Malcolm Wood is almost unrivalled in the superyacht industry when it comes to comprehensive knowledge of vessels. Almost 30 years ago Wood took it upon himself to reinvent the validity and availability of superyacht data, in a process that continues to this day. Here, we talk to Malcolm about the evolution and continuity of the industry’s most comprehensive and accurate sources of information.
Born in Scotland, Malcolm’s first seagoing experience on board a vessel was in 1957, and his maiden voyage saw him travel from the shores of the U.K. to New York City. From here, his lifelong love affair with the maritime industry gradually developed, and he spent the next ten years travelling to all four corners of the world, working his way up the ranks to the position of first officer.
Marriage pulled Malcolm back to dry land by 1967, and he settled in London, working for Lloyd’s Register, soon transferring to market intelligence/statistics department. It was here in which Wood discovered the crucial significance of accuracy within data compilation. “We received information from our surveyors in shipyards in all parts of the world every quarter which enabled us to produce accurate statistics on the situation of each and every vessel regarding new orders, construction progress and deliveries of all ships worldwide. This data was crucial for the decision makers in the global shipping industry. They all relied on this information.”
The complex process of obtaining and compiling information was a major feature of Wood’s next position at Seatrade, a leading maritime publishing house and exhibition organiser. In 1978, he was tasked with the mission of gathering information about the shipping industries in the, then, relatively unchartered territory of the Middle East.
This was not a task to be understated, and Malcolm spent months based in Cairo, travelling to and from the various shipping companies and shipyards in all the countries of the Arab League. He says, “Nothing had been done before because the industry was so undeveloped. Nonetheless the potential growth was there for all to see – the United Arab Shipping Co. had been formed jointly by six Arab nations in 1977 and the Arab Maritime Petroleum Transport Co. had been founded in Egypt in 1975. There were many other developments including the founding of Arab Shipbuilding & Repair Yard in Bahrain in 1977 that was capable of handling the world’s largest ships. It was an exciting time.”
It wasn’t until the 1980s that Wood decided to investigate the purchase of a yacht suitable for charter with friends. After requesting information from various brokers, Wood quickly realised that the industry was certainly not transparent and, if anything, a highly protected cartel. He explains, “The information that came back to us was often inaccurate and, in a couple of cases, the photograph was wrong and the technical specification poor. Now, I’m not blaming the brokers for that as they had a monopoly on information at that time, but they often relied on the information contained in Lloyd’s Register of Yachts. For some inexplicable reason, Lloyd’s ceased publication of this valuable information source in 1980 thereby cutting off data vital to the yacht market.”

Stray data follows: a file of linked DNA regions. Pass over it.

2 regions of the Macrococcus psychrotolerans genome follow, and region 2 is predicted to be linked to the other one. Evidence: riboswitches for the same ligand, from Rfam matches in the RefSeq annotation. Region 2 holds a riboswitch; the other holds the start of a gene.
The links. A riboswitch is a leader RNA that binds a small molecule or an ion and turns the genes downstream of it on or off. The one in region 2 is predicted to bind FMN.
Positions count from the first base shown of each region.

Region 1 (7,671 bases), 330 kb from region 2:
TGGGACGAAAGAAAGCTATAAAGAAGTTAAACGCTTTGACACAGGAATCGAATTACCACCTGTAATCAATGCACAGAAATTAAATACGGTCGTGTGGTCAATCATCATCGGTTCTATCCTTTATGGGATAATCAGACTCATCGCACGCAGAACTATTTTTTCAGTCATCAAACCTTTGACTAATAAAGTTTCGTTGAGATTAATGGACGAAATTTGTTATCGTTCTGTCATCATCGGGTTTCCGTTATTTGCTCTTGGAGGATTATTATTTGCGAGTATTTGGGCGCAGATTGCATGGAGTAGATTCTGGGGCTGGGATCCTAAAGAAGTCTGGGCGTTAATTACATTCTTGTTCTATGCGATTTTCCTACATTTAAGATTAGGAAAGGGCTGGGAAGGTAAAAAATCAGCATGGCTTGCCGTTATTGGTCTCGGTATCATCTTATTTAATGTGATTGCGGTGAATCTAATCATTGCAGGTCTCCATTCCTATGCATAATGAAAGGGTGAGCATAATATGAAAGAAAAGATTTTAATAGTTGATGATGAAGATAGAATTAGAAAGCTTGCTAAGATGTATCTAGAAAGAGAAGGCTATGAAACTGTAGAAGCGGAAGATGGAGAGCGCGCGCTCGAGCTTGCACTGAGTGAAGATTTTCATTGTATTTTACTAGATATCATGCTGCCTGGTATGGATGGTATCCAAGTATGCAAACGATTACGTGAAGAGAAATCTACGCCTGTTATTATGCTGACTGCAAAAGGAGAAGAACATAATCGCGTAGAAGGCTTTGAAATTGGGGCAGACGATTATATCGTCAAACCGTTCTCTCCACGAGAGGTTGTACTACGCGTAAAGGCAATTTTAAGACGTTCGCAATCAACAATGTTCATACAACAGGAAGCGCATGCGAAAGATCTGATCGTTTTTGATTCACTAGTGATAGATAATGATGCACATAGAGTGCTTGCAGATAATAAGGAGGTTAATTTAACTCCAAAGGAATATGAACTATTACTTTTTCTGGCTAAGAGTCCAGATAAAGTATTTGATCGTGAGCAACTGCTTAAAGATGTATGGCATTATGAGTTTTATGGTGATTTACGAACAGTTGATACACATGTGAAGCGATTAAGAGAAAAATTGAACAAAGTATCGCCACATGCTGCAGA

Wood wasn’t content to merely accept the state of the industry, and recognised the opportunity to change it. Using his experience he began slowly but surely to compile an intelligence source of superyachts, builders, designers and owners placing a strong emphasis on accuracy.
This resulted in a comprehensive database of all yachts larger than 18 metres. The Wood Report, initially appearing as a supplement in the old-established “Yachting World”, was later published as a stand alone magazine and is known today as The Superyacht Report. Since that time Malcolm has worked privately on market intelligence for a wide range of companies.
Despite the availability of thoroughly researched information today, inaccuracy is still a key issue in the superyacht industry. The continuation of the problem is still rooted in this; people are more concerned with progressing commercial gain than with ensuring facts are, indeed, facts. Wood says, “It is essential to analyse the data in order to arrive at the truth. It needs the right people at the helm in order to achieve this.”
This is where the SuperYacht Company come in. With Wood’s help, the new SuperYacht iQ division is dedicated to tackling the very root of the problem, to solving these issues of inaccuracy and offering the best market intelligence available today. With Wood’s support, SuperYacht iQ aims to expand on Wood’s already overwhelmingly extensive knowledge.
He concludes, “I feel enormously privileged to help this young team of highly intelligent and professional people. In addition to my work on the historical side of the market, what I’m trying to do now is to help SuperYacht Company and create a database that will act as the industry’s key source of information. Everybody else in the business is in it to make money, but if we have a serious, intelligent source, that is key. We can make headway.”
The full article with Malcolm Wood is featured in the sixth issue of The SuperYacht Times newspaper. With the seventh edition published recently, subscribe here and never miss an issue.
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